Turn on a computer



  • You may need to turn on Wake On Lan in your PC's BIOS first.

    I run this command on my Raspberry Pi to wake up my PC:

    wakeonlan c8:60:00:9b:69:1a
    

    Install the wakeonlan tool on a Raspberry Pi and some Linux distros like this:

    apt install wakeonlan
    

    There are multiple ways to get your PC's network card's mac address. One is to ping the PC, then type this to see all of the entries in your arp table:

    arp -a
    

    Also check out this post where I took this concept a little further and made a Youtube video.

    Pictures of Wake On Lan in your BIOS

    More info here

    Or here for some instructions sending the wakeonlan magic packet from a mac to a PC.



  • @Russ Does this command work by voice command at alexa?



  • @nuzibito, if it works from the website and it's on the printable voice command list, it should work fine with Alexa. If you're using the Smart Home skill, just remember to Discover devices at https://alexa.amazon.com.

    If you don't see it on the voice command lists, you probably need to fill in the voice field for the command and/or the computer.



  • @Russ I'm trying to connect a DELL R420 through IDRAC using IPMI, I created .sh to run through TRRIGERCMD I added the content to json but it doesn't appear in the cloud. the existing triggers are working normally ... just mine that add doesn't show.
    is running on raspberry py B + with Debian 10 buster.

    I bought an eco dot + I am waiting to arrive and use Alexa but I need to solve this could you help me please?

    is running on raspberry py B + with Debian 10 busterTriggerCMD2.png

    triggerCMD.png



  • @Wesley-Correa, I see some problems in your poweron trigger. The command path should start with a / (slash), ground should be background assuming you're running the background service, and the voice field should have a space because Alexa and Google probably won't match what you say to "poweron". It should be like this:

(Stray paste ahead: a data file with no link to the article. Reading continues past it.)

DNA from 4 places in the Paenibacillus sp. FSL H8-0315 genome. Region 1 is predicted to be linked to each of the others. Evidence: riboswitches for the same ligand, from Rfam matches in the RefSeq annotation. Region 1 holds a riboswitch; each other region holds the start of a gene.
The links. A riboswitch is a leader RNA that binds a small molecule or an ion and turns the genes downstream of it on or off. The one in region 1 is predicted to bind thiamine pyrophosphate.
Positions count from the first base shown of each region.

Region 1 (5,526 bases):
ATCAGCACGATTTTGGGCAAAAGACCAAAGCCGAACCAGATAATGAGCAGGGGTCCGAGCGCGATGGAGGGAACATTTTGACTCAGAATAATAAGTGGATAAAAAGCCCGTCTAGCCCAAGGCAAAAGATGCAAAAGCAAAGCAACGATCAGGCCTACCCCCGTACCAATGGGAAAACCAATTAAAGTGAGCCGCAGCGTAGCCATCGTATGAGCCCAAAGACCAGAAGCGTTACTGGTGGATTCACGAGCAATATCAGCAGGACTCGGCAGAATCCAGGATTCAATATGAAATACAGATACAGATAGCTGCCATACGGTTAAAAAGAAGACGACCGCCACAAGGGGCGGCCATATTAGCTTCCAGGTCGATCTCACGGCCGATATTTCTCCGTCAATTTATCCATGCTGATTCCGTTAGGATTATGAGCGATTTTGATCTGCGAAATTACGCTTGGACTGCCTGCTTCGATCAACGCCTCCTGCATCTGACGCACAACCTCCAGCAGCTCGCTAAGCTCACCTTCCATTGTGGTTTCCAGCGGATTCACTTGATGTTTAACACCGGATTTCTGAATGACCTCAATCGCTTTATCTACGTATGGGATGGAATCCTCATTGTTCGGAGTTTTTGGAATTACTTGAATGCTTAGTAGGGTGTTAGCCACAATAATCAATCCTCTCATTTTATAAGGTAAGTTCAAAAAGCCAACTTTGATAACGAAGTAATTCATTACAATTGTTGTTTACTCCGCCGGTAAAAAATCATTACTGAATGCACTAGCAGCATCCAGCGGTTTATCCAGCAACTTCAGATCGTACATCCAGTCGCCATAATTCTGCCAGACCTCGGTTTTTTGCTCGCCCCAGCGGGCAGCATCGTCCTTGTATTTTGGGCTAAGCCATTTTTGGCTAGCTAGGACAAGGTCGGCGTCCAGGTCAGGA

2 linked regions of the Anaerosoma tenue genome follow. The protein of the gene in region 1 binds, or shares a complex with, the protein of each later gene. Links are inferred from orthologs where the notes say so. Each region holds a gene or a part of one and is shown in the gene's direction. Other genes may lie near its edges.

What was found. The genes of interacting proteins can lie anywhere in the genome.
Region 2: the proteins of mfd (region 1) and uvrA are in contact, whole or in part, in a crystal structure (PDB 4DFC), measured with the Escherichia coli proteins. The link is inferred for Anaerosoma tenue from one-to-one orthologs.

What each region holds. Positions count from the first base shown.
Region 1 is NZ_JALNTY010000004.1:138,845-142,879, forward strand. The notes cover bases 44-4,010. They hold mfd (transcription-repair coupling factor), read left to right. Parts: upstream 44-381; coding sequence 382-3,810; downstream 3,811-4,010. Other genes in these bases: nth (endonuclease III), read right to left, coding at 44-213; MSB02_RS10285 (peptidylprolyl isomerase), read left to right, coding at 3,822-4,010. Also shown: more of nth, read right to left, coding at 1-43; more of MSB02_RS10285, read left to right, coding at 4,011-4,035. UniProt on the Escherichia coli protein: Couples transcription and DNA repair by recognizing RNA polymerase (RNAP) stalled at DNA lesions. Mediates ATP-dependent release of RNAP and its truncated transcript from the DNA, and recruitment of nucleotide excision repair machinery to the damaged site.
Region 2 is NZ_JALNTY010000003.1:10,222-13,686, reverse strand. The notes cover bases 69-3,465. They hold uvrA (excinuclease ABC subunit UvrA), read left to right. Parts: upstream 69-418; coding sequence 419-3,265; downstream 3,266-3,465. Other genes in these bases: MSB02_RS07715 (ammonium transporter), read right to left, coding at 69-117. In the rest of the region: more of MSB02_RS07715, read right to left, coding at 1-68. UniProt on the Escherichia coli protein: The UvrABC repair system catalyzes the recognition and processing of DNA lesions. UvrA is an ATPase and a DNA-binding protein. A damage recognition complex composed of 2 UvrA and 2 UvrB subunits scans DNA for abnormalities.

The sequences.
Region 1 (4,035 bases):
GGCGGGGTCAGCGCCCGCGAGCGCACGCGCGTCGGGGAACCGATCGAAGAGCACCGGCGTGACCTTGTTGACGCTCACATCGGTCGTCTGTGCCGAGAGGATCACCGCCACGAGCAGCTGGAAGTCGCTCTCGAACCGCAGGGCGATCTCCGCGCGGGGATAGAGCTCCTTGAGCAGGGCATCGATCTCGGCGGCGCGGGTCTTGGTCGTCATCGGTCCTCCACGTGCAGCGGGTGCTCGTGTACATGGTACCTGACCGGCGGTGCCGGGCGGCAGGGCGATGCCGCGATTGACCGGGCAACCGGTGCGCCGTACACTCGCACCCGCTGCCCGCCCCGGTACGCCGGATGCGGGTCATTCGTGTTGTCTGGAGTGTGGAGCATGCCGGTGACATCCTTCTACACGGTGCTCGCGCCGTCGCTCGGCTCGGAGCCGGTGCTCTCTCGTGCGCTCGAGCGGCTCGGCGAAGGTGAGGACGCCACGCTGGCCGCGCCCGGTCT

{"trigger":"poweron","command":"/usr/bin/idrac.sh","ground":"background","voice":"power on","allowParams":"false"}
    

    If you run triggercmdagent from the command line like that, it runs the agent in foreground mode. If you want to test it that way, change ground to foreground, but in general I use the background service with a Raspberry Pi.



  • @Russ First thanks for feedback. see how this triggers however in the cloud appears only GNOMEtriggerIDRAC.png triggersCMD2.png



  • @Russ I changed the IDRAC trigger the ground parameter to foreground and it appeared in the cloud ... but why the IDRAC trigger does not appear when this background



  • @Wesley-Correa, the foreground agent adds/removes/runs foreground commands, and the background agent adds/removes/runs background commands. So I think the background agent isn't running.

    To install the background agent on the Pi, you'll need to do this:

    sudo su -
    /usr/share/triggercmdagent/app/src/installdaemon.sh
    

    Then you can check its status like this:

    systemctl status triggercmdagent
    


  • @Russ Okay, but how to identify the output from the command if this is first or second?plano.png



  • @Wesley-Correa, to capture the output of a command, you can make the command direct "standard out" and "standard error" to a text file like this:

    yourcommand &>> /tmp/commandlog.txt
    

    Use a single > if you want to over-write the txt file every time instead of appending to it.

    Please explain what you mean by "first or second".



  • @Russ I say that in the trigger parameter it is like {"trigger": "idrac", "command": "/ usr / bin / idrac.sh", "ground": "foreground", "voice": "power on", " allowParams ":" false "},

    foreground appears in the cloud, but when you put the background



  • @Wesley-Correa, when you switch your command from foreground to background, you can't tell which agent added it just by looking at the website. I suggest adding something to your trigger name to specify background, like this:

    {"trigger": "idrac background", "command": "/usr/bin/idrac.sh", "ground": "background", "voice": "power on", "allowParams":"false"},
    

    Then use systemctl status triggercmdagent to see that the background agent added it.

    BTW, I got rid of some extra spaces you had in your json entry that might have caused a problem.



  • @Russ Thank you all right now.



  • @Wesley-Correa, awesome. I'm glad that worked out.



  • Hello, I intend to create one more command, and share access. in that case I have to create another commands.json?

    because the entries created in commands.json I cannot share



  • @Wesley-Correa, if you share your computer with another TRIGGERcmd user, all of the commands on that computer are shared.

    Are you seeing the commands you created in commands.json on the website?


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